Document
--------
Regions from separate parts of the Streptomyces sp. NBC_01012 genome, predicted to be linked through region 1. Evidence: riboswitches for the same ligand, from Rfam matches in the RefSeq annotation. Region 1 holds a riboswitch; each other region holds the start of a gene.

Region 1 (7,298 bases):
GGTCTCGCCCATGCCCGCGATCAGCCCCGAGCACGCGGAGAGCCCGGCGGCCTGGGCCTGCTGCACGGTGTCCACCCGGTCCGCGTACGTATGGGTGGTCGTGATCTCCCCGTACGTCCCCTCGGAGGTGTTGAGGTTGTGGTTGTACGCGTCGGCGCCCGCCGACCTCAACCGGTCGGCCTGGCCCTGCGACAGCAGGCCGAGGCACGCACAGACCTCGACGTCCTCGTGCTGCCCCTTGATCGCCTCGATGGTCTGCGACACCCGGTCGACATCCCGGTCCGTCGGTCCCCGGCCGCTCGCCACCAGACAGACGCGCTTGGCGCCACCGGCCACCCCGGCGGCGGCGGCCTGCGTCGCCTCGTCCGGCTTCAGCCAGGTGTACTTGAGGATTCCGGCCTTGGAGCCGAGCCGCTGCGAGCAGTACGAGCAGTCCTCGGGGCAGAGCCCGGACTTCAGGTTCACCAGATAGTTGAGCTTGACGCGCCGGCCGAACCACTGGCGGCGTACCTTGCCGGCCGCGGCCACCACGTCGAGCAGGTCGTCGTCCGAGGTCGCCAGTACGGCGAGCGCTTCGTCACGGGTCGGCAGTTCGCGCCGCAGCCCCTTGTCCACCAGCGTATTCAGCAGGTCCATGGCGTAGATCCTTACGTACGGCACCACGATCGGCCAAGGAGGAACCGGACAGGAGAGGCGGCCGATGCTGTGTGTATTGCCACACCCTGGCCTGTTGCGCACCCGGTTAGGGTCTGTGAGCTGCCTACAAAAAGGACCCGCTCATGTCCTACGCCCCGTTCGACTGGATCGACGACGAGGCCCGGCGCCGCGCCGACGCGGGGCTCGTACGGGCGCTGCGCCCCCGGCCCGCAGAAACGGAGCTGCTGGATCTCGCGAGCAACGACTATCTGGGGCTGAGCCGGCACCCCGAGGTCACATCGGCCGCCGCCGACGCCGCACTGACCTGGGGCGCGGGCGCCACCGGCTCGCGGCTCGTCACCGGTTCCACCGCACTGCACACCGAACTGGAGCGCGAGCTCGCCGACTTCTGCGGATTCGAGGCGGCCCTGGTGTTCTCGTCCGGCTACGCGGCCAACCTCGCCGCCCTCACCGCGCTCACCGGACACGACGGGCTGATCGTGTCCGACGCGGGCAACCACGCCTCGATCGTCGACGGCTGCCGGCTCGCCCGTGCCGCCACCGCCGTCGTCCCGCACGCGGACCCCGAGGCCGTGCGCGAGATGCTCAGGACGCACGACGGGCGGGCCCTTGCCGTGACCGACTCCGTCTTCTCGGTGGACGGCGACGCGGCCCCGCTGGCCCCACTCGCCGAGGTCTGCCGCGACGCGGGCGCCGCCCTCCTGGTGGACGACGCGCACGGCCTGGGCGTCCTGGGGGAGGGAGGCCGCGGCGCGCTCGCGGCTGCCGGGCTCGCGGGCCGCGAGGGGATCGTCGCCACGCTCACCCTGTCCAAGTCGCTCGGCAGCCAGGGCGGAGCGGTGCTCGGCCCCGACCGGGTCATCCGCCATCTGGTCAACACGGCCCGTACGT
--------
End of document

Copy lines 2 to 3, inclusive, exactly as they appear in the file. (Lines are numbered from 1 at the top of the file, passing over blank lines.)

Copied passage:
Region 1 (7,298 bases):
GGTCTCGCCCATGCCCGCGATCAGCCCCGAGCACGCGGAGAGCCCGGCGGCCTGGGCCTGCTGCACGGTGTCCACCCGGTCCGCGTACGTATGGGTGGTCGTGATCTCCCCGTACGTCCCCTCGGAGGTGTTGAGGTTGTGGTTGTACGCGTCGGCGCCCGCCGACCTCAACCGGTCGGCCTGGCCCTGCGACAGCAGGCCGAGGCACGCACAGACCTCGACGTCCTCGTGCTGCCCCTTGATCGCCTCGATGGTCTGCGACACCCGGTCGACATCCCGGTCCGTCGGTCCCCGGCCGCTCGCCACCAGACAGACGCGCTTGGCGCCACCGGCCACCCCGGCGGCGGCGGCCTGCGTCGCCTCGTCCGGCTTCAGCCAGGTGTACTTGAGGATTCCGGCCTTGGAGCCGAGCCGCTGCGAGCAGTACGAGCAGTCCTCGGGGCAGAGCCCGGACTTCAGGTTCACCAGATAGTTGAGCTTGACGCGCCGGCCGAACCACTGGCGGCGTACCTTGCCGGCCGCGGCCACCACGTCGAGCAGGTCGTCGTCCGAGGTCGCCAGTACGGCGAGCGCTTCGTCACGGGTCGGCAGTTCGCGCCGCAGCCCCTTGTCCACCAGCGTATTCAGCAGGTCCATGGCGTAGATCCTTACGTACGGCACCACGATCGGCCAAGGAGGAACCGGACAGGAGAGGCGGCCGATGCTGTGTGTATTGCCACACCCTGGCCTGTTGCGCACCCGGTTAGGGTCTGTGAGCTGCCTACAAAAAGGACCCGCTCATGTCCTACGCCCCGTTCGACTGGATCGACGACGAGGCCCGGCGCCGCGCCGACGCGGGGCTCGTACGGGCGCTGCGCCCCCGGCCCGCAGAAACGGAGCTGCTGGATCTCGCGAGCAACGACTATCTGGGGCTGAGCCGGCACCCCGAGGTCACATCGGCCGCCGCCGACGCCGCACTGACCTGGGGCGCGGGCGCCACCGGCTCGCGGCTCGTCACCGGTTCCACCGCACTGCACACCGAACTGGAGCGCGAGCTCGCCGACTTCTGCGGATTCGAGGCGGCCCTGGTGTTCTCGTCCGGCTACGCGGCCAACCTCGCCGCCCTCACCGCGCTCACCGGACACGACGGGCTGATCGTGTCCGACGCGGGCAACCACGCCTCGATCGTCGACGGCTGCCGGCTCGCCCGTGCCGCCACCGCCGTCGTCCCGCACGCGGACCCCGAGGCCGTGCGCGAGATGCTCAGGACGCACGACGGGCGGGCCCTTGCCGTGACCGACTCCGTCTTCTCGGTGGACGGCGACGCGGCCCCGCTGGCCCCACTCGCCGAGGTCTGCCGCGACGCGGGCGCCGCCCTCCTGGTGGACGACGCGCACGGCCTGGGCGTCCTGGGGGAGGGAGGCCGCGGCGCGCTCGCGGCTGCCGGGCTCGCGGGCCGCGAGGGGATCGTCGCCACGCTCACCCTGTCCAAGTCGCTCGGCAGCCAGGGCGGAGCGGTGCTCGGCCCCGACCGGGTCATCCGCCATCTGGTCAACACGGCCCGTACGT